How The UK Housing Market Is Affecting Estate Agents
Published on: 30/08/2018
With house prices struggling for growth, interest rate worries possibly dampening demand and the ongoing dearth of property coming onto the market, it’s certainly going to be an “interesting” 12 months for UK Estate Agents.
Looking ahead to see which of the UK’s top 1500 Estate Agents are in good health and which are already struggling, Plimsoll’s latest analysis of the market has found:
- 29% of the market is making a loss
- 27% have been rated as Danger
- 42% remain Strong
- Sales growth has fallen to -1.9%
- Profit margins have fallen to an average 1.6%
Christopher Evans, Senior Analyst at Plimsoll says, “Affordability issues, interest rate rises, falling demand, lack of houses to sell. The news just seems to be constantly gloomy for the UK’s leading Estate Agents. With that in mind, let’s start with some good news. We have rated 42% of companies as STRONG. Their financial health is such that they are the ones that should be most able to ride out any turbulence in the coming months”.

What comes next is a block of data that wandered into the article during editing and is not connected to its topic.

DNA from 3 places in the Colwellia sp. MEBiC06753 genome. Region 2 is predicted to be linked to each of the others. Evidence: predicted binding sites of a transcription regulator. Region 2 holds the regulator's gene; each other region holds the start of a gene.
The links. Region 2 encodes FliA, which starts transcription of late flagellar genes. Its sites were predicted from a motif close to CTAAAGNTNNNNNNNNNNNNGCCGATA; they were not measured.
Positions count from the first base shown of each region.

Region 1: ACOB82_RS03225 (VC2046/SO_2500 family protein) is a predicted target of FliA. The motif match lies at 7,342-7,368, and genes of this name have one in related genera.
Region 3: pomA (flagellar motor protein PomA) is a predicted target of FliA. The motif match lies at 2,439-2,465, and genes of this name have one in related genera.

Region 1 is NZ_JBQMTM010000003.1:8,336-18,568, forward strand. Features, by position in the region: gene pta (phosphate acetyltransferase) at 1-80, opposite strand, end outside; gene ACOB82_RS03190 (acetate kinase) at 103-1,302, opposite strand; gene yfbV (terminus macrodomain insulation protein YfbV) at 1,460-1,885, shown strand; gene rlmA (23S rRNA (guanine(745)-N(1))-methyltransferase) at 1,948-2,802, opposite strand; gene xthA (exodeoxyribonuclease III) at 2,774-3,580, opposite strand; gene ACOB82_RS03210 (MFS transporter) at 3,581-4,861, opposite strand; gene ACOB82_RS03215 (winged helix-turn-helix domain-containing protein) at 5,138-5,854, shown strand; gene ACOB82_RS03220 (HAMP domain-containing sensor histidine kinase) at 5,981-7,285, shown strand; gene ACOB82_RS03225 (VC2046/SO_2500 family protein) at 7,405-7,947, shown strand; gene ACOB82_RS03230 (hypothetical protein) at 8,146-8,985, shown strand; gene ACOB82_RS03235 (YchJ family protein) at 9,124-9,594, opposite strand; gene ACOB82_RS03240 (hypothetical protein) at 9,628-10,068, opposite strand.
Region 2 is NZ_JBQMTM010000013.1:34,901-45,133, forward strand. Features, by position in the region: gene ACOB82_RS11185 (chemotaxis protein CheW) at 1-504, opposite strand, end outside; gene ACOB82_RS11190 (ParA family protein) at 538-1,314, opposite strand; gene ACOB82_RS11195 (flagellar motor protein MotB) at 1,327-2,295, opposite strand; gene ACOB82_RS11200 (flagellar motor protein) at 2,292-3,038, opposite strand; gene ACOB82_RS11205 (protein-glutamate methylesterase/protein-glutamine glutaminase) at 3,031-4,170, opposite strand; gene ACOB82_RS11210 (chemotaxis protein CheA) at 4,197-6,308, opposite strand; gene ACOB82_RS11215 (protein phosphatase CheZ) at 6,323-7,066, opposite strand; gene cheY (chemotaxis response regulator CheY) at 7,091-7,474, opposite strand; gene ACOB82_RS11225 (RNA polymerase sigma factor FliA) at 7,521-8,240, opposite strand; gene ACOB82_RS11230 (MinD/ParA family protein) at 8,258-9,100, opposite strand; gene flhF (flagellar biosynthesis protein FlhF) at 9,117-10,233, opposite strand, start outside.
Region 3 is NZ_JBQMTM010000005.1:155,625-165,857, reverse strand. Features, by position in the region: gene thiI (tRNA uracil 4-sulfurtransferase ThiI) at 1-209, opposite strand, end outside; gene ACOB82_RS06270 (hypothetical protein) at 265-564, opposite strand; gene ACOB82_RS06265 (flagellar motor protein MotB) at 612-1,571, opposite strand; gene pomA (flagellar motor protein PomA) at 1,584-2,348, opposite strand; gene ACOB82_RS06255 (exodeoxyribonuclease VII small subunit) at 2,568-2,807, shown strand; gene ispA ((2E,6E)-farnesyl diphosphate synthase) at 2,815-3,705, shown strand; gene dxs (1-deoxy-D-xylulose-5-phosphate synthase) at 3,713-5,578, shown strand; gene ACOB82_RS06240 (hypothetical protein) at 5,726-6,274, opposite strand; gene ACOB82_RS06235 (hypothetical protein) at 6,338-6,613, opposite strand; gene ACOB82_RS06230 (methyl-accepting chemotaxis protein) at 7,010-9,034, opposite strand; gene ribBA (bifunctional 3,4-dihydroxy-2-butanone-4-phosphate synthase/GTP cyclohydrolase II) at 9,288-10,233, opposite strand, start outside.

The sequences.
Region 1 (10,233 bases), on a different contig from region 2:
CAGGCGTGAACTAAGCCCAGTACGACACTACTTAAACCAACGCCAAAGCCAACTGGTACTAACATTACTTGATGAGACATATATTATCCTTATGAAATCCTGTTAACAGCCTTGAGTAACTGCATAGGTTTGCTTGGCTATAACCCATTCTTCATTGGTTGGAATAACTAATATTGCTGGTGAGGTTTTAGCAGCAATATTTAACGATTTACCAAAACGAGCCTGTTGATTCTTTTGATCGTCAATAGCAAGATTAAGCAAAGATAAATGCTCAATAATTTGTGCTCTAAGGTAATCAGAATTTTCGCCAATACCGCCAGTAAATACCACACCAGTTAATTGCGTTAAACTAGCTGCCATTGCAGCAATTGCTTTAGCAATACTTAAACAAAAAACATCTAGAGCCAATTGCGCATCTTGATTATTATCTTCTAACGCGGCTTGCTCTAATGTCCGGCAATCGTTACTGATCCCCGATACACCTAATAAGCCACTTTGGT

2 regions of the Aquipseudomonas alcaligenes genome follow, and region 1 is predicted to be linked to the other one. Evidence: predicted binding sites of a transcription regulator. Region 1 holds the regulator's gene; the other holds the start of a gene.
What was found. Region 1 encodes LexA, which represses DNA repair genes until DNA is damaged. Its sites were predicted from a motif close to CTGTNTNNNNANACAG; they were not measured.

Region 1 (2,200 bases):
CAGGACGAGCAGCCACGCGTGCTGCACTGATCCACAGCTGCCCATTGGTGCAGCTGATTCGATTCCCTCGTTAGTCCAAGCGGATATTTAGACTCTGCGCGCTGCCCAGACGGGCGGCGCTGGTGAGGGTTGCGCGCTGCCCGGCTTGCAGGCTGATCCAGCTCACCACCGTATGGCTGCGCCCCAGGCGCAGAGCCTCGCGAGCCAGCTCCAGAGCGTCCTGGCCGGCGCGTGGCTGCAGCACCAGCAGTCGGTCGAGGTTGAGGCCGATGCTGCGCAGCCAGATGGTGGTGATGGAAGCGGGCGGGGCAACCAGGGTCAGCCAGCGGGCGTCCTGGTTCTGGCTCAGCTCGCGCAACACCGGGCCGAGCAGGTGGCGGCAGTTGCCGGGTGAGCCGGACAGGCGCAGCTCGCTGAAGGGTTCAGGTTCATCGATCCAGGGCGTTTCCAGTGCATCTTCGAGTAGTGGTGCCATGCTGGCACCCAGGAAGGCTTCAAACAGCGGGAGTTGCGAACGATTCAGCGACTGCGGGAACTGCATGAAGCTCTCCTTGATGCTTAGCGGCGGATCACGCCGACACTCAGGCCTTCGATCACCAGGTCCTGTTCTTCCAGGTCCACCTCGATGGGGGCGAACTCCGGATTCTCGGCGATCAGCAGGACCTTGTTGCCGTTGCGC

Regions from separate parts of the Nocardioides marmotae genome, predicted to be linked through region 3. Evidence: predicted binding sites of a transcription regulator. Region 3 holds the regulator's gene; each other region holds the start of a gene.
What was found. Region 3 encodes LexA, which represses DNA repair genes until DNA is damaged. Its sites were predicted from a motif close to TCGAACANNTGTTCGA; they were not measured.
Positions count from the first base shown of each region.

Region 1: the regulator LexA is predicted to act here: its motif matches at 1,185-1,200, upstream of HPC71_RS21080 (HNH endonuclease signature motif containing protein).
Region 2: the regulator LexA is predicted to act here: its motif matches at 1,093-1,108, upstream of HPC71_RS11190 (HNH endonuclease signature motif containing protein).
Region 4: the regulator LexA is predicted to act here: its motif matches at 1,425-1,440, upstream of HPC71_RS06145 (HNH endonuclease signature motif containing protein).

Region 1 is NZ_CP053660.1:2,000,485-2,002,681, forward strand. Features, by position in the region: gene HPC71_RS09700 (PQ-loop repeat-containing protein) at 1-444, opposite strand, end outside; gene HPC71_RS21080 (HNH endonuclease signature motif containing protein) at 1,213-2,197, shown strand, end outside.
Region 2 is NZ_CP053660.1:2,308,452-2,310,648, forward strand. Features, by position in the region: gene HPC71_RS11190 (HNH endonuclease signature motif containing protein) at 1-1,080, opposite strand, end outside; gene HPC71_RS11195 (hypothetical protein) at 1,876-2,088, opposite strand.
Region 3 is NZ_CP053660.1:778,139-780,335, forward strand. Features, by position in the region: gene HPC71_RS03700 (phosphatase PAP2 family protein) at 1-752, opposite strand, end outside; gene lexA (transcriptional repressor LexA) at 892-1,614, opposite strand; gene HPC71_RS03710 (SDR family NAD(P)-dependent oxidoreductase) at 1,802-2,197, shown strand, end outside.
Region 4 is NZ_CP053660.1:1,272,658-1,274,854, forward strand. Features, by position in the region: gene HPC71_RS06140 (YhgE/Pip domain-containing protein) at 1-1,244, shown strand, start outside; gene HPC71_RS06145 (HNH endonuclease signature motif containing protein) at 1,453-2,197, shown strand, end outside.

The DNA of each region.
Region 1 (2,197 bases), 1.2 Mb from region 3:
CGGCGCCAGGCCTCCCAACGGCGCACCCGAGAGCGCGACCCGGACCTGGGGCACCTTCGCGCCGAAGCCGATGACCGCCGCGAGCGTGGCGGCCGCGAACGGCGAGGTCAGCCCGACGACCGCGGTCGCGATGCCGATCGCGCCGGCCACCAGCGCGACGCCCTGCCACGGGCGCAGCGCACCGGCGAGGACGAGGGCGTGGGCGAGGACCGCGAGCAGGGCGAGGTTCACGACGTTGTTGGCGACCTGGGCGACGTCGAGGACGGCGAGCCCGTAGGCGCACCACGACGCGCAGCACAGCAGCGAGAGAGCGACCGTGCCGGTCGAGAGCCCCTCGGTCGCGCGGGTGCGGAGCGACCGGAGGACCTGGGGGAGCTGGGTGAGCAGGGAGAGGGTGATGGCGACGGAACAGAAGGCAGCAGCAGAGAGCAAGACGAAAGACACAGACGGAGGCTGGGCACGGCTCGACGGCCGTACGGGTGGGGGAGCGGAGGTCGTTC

“Regionally, the South, where house prices are much higher, have the highest proportion of Estate Agents that are in good financial health with 46%. Elsewhere, the North East has the lowest percentage of financially strong companies at just 34%. With it being the cheapest UK region, where you’d expect the highest turnover of property and lower running costs this was a major surprise”.
So, what about the bad news? Evans explains, “There are many sub plots happening across the regions. As mentioned, the south has its large share of Strong companies but it is also one of the regions with the highest proportion of Agents in financial difficulty. Clearly the market in the southern England is highly polarized between success and failure”.
“Elsewhere, as well as having the lowest number of Strong companies, sadly the North East also has the highest percentage of companies in Danger. Is this a symptom of too many companies chasing too little of a low-margin market? Whatever the reason, the region is highly vulnerable to future shocks in the housing market”